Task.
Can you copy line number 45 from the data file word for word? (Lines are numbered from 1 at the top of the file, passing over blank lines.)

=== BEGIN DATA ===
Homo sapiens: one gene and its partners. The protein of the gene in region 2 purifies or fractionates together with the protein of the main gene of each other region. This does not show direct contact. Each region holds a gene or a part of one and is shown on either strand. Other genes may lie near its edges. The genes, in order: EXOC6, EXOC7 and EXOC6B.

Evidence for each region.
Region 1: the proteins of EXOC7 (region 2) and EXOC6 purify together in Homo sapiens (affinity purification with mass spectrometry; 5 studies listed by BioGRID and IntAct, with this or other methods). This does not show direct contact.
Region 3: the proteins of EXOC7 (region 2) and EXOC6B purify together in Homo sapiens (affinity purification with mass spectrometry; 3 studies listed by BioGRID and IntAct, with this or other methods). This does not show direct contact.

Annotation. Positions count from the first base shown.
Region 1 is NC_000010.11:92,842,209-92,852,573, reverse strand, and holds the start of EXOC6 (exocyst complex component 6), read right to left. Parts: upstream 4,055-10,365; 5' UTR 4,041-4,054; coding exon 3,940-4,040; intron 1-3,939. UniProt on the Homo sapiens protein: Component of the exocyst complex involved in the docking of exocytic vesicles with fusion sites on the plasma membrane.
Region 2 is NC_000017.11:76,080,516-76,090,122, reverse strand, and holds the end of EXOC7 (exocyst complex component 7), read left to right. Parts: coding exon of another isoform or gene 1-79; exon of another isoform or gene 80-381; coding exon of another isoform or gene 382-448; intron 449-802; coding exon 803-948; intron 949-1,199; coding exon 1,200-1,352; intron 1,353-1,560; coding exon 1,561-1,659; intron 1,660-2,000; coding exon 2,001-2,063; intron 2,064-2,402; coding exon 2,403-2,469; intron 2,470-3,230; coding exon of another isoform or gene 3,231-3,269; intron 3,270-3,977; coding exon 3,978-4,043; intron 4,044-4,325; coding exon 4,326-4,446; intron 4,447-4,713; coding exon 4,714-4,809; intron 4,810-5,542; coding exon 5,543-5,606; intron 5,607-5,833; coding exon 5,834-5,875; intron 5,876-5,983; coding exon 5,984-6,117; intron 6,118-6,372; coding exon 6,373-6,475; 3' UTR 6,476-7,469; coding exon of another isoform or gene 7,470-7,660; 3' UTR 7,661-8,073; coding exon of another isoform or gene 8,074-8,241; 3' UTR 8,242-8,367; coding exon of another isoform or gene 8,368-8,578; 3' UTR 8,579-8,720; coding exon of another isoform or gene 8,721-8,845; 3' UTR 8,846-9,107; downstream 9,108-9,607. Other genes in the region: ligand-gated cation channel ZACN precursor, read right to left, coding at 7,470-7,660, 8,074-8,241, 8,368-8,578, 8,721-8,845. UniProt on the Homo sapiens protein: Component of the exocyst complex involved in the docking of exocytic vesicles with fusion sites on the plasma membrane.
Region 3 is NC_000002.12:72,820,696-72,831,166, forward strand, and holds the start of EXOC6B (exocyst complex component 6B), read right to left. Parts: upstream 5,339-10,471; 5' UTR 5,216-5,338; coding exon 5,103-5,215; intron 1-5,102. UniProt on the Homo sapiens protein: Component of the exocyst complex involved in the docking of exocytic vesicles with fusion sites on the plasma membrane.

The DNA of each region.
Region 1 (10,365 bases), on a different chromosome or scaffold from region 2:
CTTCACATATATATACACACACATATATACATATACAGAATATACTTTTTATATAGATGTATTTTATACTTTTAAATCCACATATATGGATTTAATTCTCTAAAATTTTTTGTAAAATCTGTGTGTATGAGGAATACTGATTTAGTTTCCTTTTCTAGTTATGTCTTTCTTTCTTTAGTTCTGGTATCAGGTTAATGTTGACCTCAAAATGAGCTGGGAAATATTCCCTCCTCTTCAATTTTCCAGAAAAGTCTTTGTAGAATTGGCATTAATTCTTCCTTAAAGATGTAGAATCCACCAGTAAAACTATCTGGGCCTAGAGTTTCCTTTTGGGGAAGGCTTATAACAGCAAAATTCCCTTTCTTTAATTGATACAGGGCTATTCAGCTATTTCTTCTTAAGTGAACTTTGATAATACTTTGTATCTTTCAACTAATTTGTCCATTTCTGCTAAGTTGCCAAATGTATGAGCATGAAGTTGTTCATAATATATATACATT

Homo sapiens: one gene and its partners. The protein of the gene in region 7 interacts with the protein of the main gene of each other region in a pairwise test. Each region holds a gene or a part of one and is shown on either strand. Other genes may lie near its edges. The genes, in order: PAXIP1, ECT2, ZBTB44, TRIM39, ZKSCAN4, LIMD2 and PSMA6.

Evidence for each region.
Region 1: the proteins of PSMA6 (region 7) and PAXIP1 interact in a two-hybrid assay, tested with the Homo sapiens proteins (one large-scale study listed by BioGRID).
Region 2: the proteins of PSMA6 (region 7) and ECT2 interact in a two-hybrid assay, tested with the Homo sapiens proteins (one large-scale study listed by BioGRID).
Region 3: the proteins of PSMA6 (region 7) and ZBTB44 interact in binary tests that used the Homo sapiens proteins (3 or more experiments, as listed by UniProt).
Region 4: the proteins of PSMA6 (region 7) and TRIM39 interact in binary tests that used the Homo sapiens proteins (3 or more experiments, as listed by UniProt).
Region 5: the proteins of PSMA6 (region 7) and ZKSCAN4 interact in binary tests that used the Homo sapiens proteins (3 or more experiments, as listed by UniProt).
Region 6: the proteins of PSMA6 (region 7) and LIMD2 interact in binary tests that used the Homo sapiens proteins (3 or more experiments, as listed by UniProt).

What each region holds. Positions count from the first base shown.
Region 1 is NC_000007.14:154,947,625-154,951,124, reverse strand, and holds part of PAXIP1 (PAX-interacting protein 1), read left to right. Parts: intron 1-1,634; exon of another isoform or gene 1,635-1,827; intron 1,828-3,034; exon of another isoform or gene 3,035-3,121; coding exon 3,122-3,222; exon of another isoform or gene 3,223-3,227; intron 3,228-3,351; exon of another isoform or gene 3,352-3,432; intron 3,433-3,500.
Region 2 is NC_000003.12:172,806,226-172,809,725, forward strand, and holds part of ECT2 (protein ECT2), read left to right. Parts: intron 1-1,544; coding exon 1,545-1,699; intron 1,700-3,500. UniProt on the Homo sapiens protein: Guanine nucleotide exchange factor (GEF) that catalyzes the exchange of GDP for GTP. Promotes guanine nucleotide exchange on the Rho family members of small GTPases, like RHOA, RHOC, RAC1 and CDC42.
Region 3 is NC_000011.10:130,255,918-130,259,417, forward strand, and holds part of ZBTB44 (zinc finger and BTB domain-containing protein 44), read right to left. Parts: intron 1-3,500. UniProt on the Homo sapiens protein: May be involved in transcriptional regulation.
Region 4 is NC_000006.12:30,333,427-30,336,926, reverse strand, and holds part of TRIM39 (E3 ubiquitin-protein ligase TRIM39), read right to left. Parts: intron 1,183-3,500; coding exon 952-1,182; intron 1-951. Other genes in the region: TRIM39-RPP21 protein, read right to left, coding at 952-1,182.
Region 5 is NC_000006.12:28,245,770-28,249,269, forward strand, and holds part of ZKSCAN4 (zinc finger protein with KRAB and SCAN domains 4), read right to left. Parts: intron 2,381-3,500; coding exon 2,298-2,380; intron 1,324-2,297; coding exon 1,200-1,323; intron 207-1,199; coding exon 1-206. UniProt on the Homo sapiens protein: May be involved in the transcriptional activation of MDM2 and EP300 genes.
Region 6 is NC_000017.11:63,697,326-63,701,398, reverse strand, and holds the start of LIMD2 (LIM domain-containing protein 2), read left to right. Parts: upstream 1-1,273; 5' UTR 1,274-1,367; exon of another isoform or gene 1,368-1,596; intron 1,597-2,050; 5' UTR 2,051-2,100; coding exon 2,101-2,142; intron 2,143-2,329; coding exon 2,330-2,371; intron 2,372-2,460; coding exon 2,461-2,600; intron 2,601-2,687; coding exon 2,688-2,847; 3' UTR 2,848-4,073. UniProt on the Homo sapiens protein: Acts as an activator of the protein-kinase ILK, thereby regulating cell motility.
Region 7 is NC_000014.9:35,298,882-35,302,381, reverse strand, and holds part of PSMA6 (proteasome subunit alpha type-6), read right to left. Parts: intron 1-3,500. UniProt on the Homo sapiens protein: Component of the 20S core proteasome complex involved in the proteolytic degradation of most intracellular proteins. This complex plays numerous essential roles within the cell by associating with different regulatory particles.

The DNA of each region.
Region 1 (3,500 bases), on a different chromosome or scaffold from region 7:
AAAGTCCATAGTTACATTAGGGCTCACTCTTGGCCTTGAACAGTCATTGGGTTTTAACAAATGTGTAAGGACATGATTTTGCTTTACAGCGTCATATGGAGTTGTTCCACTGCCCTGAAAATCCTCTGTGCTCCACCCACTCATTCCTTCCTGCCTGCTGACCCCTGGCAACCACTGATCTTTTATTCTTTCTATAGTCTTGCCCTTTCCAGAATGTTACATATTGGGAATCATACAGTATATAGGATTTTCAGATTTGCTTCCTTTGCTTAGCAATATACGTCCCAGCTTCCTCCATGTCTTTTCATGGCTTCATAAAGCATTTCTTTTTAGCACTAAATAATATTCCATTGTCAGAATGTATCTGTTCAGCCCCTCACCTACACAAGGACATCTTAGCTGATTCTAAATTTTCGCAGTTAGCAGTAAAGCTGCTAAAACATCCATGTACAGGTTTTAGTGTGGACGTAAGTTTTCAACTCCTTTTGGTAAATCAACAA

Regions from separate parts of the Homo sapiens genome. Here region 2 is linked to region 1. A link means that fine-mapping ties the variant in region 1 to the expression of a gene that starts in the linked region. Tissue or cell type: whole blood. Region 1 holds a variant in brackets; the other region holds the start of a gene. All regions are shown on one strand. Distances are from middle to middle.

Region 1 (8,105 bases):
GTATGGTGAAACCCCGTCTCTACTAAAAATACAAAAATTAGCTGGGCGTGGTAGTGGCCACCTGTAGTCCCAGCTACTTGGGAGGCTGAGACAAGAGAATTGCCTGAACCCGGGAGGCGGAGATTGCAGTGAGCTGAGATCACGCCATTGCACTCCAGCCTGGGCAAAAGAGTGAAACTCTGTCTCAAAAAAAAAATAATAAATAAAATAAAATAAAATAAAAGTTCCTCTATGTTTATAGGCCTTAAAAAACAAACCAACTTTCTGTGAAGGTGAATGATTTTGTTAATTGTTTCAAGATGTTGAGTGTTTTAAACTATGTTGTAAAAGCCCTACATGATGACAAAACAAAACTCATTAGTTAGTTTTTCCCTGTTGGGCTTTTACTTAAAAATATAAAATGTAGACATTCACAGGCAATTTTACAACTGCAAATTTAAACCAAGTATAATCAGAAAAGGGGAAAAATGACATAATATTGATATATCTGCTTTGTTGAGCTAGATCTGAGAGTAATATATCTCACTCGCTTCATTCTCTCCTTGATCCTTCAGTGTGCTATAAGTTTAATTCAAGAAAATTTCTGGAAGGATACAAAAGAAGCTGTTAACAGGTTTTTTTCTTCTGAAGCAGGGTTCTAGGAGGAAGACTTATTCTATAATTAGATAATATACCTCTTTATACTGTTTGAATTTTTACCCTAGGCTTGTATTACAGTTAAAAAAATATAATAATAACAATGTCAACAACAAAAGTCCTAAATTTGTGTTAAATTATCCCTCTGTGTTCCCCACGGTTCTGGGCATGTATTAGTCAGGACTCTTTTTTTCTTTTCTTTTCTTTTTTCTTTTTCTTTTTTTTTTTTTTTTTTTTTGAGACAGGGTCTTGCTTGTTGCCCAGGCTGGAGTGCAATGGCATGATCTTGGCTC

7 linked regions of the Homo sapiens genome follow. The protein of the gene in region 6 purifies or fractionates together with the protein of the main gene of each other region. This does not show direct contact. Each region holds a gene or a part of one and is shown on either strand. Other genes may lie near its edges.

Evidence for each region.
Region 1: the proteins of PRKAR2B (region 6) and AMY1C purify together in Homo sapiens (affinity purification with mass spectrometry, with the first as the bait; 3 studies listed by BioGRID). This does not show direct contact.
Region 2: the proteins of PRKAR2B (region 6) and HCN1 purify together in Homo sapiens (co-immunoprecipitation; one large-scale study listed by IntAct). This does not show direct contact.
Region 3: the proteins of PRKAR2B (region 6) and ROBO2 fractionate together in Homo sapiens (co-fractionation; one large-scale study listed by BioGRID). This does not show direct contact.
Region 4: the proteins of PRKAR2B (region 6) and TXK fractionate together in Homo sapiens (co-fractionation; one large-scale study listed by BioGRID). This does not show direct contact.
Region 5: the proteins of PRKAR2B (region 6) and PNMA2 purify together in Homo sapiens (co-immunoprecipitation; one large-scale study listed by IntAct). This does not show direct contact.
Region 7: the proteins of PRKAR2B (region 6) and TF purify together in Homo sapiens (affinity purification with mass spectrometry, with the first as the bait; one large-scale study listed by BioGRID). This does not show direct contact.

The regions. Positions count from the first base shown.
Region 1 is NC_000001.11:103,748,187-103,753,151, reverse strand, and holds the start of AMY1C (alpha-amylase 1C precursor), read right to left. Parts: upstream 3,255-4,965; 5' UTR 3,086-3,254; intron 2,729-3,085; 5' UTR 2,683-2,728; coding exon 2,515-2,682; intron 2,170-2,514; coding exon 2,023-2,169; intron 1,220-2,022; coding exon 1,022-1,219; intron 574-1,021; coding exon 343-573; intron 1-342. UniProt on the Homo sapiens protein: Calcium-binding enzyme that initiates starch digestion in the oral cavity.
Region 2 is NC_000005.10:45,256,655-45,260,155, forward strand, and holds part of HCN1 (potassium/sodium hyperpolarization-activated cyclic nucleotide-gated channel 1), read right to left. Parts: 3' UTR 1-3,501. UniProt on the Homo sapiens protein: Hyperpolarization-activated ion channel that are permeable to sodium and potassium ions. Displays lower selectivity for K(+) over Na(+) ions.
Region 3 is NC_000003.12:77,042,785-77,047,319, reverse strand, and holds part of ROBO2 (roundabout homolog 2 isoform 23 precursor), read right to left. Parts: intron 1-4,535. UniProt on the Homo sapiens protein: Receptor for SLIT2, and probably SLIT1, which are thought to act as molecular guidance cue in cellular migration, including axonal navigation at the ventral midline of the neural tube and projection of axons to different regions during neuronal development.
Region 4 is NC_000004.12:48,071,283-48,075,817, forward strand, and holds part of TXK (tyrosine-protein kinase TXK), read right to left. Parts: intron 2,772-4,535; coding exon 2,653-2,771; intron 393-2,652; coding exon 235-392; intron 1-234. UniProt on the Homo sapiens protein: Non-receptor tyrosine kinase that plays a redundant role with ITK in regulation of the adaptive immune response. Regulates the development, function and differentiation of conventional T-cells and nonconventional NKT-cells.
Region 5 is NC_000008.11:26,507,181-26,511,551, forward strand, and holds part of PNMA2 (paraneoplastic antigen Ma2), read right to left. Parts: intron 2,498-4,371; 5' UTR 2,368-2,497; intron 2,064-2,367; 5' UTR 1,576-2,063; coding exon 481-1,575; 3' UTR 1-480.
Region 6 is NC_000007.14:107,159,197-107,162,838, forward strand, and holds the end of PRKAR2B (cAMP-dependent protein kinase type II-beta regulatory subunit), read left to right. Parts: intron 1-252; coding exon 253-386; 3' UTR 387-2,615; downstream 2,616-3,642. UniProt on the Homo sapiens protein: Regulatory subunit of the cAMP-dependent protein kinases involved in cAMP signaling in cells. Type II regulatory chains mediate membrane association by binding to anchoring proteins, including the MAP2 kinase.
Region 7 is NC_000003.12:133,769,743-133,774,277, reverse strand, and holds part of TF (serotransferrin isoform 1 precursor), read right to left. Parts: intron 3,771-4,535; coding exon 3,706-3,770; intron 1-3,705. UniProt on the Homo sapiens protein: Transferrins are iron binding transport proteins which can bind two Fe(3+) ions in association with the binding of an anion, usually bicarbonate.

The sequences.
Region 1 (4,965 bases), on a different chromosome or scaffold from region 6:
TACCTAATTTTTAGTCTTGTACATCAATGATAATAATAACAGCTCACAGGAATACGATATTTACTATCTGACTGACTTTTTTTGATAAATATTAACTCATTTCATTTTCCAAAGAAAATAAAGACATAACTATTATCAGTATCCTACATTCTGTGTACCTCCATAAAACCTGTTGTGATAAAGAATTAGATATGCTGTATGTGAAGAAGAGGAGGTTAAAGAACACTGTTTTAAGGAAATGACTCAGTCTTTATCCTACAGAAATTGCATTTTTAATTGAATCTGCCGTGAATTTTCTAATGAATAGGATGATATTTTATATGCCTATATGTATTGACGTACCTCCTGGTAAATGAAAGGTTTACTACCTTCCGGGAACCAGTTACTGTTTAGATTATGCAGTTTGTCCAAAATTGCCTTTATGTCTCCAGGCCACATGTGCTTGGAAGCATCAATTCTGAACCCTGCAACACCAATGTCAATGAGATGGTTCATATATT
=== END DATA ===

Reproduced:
Region 3 is NC_000003.12:77,042,785-77,047,319, reverse strand, and holds part of ROBO2 (roundabout homolog 2 isoform 23 precursor), read right to left. Parts: intron 1-4,535. UniProt on the Homo sapiens protein: Receptor for SLIT2, and probably SLIT1, which are thought to act as molecular guidance cue in cellular migration, including axonal navigation at the ventral midline of the neural tube and projection of axons to different regions during neuronal development.